|Minotaur crouching over sleeping woman; Picasso, 1933|
Attempts to unpack these issues, to examine philosophical, historical, institutional, artistic and socially constructed understandings of human sexuality reveal uncomfortable realities. They don't always accord with the way we want things to be or live up to our ideals. But I'd like to argue that approaches that seek to present the issue as uncomplicated for the sake of clarity, are not realistic or productive ones.
I just watched the documentary "India's Daughter." It chronicles the events of the 2012 Delhi gang rape and murder of a woman identified in the film as "Jyoti". Some Indian feminist have criticized the film because it allows a number of the rapists, their defense lawyers and a few others to air, what to most Westerners and many Indians, too, are deeply misogynistic views on where women belong in society and the part they play in their own victimization. These statements are not directly and immediately rebutted in the film - it allows the audience to be appalled at them. The strategy works well in the context of a Western liberal audience that is probably unaware of the extreme schisms of social attitudes surrounding women. But for an Indian audience, where these views are not uncommon or unknown, it fails. The Indian Government has banned the airing of the documentary, ostensibly because it offers a platform for views it wishes to eradicate. However, this decision might also have been influenced by a recent incident in which a mob of thousands pulled an accused rapist out of a prison in Dimapur, and beat him to death. The event is more complex than it appears. The accused was a Bangladeshi, so there are both issues of religious and immigration tension that have played significant roles.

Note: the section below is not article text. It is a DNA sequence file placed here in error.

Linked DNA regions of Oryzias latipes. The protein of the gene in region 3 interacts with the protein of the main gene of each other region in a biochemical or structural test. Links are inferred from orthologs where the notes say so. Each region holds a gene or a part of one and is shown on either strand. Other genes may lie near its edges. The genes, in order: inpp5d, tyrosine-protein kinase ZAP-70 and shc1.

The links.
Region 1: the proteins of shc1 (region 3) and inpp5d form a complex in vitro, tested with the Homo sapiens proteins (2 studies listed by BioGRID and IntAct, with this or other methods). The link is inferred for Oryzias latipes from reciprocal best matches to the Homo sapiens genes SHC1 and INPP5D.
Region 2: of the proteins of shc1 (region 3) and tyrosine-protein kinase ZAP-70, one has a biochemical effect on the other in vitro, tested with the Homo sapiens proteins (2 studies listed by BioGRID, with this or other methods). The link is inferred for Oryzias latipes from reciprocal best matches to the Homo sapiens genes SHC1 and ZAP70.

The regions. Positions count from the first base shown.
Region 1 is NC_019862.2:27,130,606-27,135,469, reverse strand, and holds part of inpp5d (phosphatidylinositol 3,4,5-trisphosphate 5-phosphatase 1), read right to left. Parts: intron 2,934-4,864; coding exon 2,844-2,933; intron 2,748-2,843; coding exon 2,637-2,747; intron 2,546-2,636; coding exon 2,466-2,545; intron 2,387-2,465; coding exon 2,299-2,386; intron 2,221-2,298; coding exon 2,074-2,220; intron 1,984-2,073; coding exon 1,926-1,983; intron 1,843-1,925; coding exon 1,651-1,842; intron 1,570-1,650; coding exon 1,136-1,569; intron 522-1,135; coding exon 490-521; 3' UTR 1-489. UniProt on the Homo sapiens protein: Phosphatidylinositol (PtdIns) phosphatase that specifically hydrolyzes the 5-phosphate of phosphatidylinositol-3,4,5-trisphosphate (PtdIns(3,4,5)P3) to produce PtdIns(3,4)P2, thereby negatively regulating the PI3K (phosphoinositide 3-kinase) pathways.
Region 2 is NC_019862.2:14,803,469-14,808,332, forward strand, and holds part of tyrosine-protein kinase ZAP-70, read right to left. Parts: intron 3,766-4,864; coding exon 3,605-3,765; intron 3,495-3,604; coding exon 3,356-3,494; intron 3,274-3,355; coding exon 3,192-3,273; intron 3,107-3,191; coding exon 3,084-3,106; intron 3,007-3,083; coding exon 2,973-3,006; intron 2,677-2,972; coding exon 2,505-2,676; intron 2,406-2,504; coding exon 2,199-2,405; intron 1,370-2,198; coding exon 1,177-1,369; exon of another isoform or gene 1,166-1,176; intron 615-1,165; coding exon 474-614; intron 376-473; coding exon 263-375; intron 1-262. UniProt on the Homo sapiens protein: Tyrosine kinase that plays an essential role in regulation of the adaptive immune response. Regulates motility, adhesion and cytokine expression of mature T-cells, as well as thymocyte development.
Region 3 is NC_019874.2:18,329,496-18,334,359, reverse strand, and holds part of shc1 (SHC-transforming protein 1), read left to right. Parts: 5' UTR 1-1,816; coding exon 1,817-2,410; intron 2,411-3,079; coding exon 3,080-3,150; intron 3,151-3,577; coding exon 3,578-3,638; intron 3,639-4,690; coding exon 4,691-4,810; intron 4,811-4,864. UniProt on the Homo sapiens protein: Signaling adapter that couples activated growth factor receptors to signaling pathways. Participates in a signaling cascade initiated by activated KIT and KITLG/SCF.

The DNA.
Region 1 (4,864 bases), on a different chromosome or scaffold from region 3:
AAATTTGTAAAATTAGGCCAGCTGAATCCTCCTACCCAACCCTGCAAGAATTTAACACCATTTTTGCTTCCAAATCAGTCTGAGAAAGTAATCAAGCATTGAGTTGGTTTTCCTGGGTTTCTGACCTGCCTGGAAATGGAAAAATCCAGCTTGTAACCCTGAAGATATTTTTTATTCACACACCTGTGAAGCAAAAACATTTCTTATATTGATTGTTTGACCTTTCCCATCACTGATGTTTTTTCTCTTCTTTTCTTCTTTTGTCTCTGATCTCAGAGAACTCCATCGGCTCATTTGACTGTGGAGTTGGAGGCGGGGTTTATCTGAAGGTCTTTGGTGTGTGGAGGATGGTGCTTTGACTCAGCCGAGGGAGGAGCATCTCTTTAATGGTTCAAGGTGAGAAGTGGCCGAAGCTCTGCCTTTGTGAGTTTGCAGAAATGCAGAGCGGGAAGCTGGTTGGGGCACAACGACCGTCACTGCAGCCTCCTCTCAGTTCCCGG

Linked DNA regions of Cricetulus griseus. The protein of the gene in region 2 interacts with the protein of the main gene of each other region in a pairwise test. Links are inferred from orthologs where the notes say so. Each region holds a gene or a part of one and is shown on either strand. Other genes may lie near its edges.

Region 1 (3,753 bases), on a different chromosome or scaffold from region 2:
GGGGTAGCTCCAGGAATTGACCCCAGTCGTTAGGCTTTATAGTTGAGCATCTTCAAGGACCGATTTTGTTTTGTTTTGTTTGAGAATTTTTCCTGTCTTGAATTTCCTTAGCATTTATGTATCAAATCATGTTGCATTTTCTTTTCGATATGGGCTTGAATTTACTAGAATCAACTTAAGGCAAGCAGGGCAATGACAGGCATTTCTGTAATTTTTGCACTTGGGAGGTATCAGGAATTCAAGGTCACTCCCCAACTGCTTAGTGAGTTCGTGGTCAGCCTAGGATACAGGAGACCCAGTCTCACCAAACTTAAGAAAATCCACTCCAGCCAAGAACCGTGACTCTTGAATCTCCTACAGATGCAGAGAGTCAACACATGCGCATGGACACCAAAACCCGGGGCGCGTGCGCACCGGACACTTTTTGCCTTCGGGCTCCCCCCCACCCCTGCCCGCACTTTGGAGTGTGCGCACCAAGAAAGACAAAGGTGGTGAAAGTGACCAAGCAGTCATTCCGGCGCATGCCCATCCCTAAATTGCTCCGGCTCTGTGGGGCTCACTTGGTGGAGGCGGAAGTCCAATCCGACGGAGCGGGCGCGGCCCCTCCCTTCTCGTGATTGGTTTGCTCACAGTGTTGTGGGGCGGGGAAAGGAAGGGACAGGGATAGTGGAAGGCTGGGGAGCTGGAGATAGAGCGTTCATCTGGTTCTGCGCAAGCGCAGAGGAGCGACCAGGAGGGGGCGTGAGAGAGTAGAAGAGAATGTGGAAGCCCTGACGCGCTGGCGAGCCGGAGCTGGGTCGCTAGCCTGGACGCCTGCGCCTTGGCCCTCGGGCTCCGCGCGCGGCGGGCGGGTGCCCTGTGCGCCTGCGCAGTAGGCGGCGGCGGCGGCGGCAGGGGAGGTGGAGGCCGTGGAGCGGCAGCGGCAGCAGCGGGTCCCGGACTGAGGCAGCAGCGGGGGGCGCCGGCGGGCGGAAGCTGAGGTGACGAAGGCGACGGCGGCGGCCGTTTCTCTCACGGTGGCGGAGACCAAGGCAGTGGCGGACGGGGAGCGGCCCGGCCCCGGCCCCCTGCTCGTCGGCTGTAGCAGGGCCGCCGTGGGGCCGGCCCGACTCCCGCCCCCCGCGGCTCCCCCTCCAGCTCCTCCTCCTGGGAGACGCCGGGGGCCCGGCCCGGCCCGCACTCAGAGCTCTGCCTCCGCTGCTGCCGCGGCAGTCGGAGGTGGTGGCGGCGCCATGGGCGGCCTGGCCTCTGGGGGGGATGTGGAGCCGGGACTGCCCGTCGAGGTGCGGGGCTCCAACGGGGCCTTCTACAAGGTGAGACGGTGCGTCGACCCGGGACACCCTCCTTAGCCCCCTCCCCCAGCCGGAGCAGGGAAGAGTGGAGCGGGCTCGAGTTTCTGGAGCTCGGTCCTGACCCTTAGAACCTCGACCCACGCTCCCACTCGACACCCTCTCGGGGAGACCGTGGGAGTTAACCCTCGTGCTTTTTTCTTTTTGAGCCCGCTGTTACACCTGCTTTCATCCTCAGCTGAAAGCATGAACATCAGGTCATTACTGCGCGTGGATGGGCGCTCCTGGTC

I'd like to examine the myth that humans are at the mercy of their animal instincts, driven by their biological imperatives; how old and widespread this fallacy is and how deeply it has embedded itself into many cultures; and what part it plays in both our fictions and our social norms.
It's all Aristotle's Fault.
Not really, but at least in Western culture, Aristotle's Nicomachean Ethics has served, through the centuries as a font of great wisdom on the matter of the human condition. In Part Seven of the Ethics, Aristotle submits that, once in the thrall of sexual arousal, humans are no longer capable of exercising reason, restraint or judgement. Historicity and language is a bit of a problem. We don't know what stage of arousal Aristotle is referring to. Perhaps he was referring to the moment of orgasm, in which case he'd be spot on. The problem is that our historical unease with the specifics of the human sexual response led to very broad generalizations about states of sexual arousal. This myth that a human in any given state of sexual arousal is incapable of exercising choice, or control, or good judgment, has been responsible for a millennial get out of jail free card when it comes to sexual ethics.